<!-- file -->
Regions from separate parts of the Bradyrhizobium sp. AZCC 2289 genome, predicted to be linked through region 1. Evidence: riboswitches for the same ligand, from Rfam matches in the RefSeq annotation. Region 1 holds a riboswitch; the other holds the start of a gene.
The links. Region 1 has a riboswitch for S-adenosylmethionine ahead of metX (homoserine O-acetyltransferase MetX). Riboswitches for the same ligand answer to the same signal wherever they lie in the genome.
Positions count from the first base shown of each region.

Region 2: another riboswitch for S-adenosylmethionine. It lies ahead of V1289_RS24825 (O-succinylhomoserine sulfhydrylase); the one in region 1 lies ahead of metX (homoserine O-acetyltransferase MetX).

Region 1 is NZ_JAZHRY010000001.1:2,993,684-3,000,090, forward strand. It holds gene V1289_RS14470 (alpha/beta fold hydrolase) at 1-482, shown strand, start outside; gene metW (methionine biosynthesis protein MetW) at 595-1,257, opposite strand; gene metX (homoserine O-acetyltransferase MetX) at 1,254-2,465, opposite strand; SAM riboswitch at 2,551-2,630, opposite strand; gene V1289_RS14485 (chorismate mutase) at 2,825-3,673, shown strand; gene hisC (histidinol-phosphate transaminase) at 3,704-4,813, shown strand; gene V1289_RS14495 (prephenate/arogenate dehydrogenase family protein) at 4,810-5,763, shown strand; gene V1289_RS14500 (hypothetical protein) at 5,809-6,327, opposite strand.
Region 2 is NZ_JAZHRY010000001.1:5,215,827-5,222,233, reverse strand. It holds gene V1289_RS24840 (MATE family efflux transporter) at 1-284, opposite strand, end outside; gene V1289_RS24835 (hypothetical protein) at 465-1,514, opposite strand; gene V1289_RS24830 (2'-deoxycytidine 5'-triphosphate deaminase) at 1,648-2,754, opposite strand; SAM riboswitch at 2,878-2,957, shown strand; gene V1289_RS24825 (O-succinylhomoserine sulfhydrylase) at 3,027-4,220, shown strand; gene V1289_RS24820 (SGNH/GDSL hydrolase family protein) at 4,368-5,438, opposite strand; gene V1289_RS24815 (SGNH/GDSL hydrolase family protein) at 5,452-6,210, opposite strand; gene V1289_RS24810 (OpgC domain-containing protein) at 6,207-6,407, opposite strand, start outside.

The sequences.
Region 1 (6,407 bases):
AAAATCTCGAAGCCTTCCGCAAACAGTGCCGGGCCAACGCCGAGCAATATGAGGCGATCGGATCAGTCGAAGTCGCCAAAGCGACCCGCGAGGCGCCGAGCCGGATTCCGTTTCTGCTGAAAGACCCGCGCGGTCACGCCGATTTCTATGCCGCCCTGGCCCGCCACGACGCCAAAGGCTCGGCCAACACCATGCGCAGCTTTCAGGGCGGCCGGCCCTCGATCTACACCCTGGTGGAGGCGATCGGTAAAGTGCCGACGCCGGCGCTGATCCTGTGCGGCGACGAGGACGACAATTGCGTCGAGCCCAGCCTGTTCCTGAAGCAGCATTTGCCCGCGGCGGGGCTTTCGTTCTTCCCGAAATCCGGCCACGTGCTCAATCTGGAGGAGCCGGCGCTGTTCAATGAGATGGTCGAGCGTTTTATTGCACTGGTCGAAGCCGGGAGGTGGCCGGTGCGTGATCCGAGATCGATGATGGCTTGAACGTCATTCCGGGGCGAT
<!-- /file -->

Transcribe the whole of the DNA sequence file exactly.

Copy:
Regions from separate parts of the Bradyrhizobium sp. AZCC 2289 genome, predicted to be linked through region 1. Evidence: riboswitches for the same ligand, from Rfam matches in the RefSeq annotation. Region 1 holds a riboswitch; the other holds the start of a gene.
The links. Region 1 has a riboswitch for S-adenosylmethionine ahead of metX (homoserine O-acetyltransferase MetX). Riboswitches for the same ligand answer to the same signal wherever they lie in the genome.
Positions count from the first base shown of each region.

Region 2: another riboswitch for S-adenosylmethionine. It lies ahead of V1289_RS24825 (O-succinylhomoserine sulfhydrylase); the one in region 1 lies ahead of metX (homoserine O-acetyltransferase MetX).

Region 1 is NZ_JAZHRY010000001.1:2,993,684-3,000,090, forward strand. It holds gene V1289_RS14470 (alpha/beta fold hydrolase) at 1-482, shown strand, start outside; gene metW (methionine biosynthesis protein MetW) at 595-1,257, opposite strand; gene metX (homoserine O-acetyltransferase MetX) at 1,254-2,465, opposite strand; SAM riboswitch at 2,551-2,630, opposite strand; gene V1289_RS14485 (chorismate mutase) at 2,825-3,673, shown strand; gene hisC (histidinol-phosphate transaminase) at 3,704-4,813, shown strand; gene V1289_RS14495 (prephenate/arogenate dehydrogenase family protein) at 4,810-5,763, shown strand; gene V1289_RS14500 (hypothetical protein) at 5,809-6,327, opposite strand.
Region 2 is NZ_JAZHRY010000001.1:5,215,827-5,222,233, reverse strand. It holds gene V1289_RS24840 (MATE family efflux transporter) at 1-284, opposite strand, end outside; gene V1289_RS24835 (hypothetical protein) at 465-1,514, opposite strand; gene V1289_RS24830 (2'-deoxycytidine 5'-triphosphate deaminase) at 1,648-2,754, opposite strand; SAM riboswitch at 2,878-2,957, shown strand; gene V1289_RS24825 (O-succinylhomoserine sulfhydrylase) at 3,027-4,220, shown strand; gene V1289_RS24820 (SGNH/GDSL hydrolase family protein) at 4,368-5,438, opposite strand; gene V1289_RS24815 (SGNH/GDSL hydrolase family protein) at 5,452-6,210, opposite strand; gene V1289_RS24810 (OpgC domain-containing protein) at 6,207-6,407, opposite strand, start outside.

The sequences.
Region 1 (6,407 bases):
AAAATCTCGAAGCCTTCCGCAAACAGTGCCGGGCCAACGCCGAGCAATATGAGGCGATCGGATCAGTCGAAGTCGCCAAAGCGACCCGCGAGGCGCCGAGCCGGATTCCGTTTCTGCTGAAAGACCCGCGCGGTCACGCCGATTTCTATGCCGCCCTGGCCCGCCACGACGCCAAAGGCTCGGCCAACACCATGCGCAGCTTTCAGGGCGGCCGGCCCTCGATCTACACCCTGGTGGAGGCGATCGGTAAAGTGCCGACGCCGGCGCTGATCCTGTGCGGCGACGAGGACGACAATTGCGTCGAGCCCAGCCTGTTCCTGAAGCAGCATTTGCCCGCGGCGGGGCTTTCGTTCTTCCCGAAATCCGGCCACGTGCTCAATCTGGAGGAGCCGGCGCTGTTCAATGAGATGGTCGAGCGTTTTATTGCACTGGTCGAAGCCGGGAGGTGGCCGGTGCGTGATCCGAGATCGATGATGGCTTGAACGTCATTCCGGGGCGAT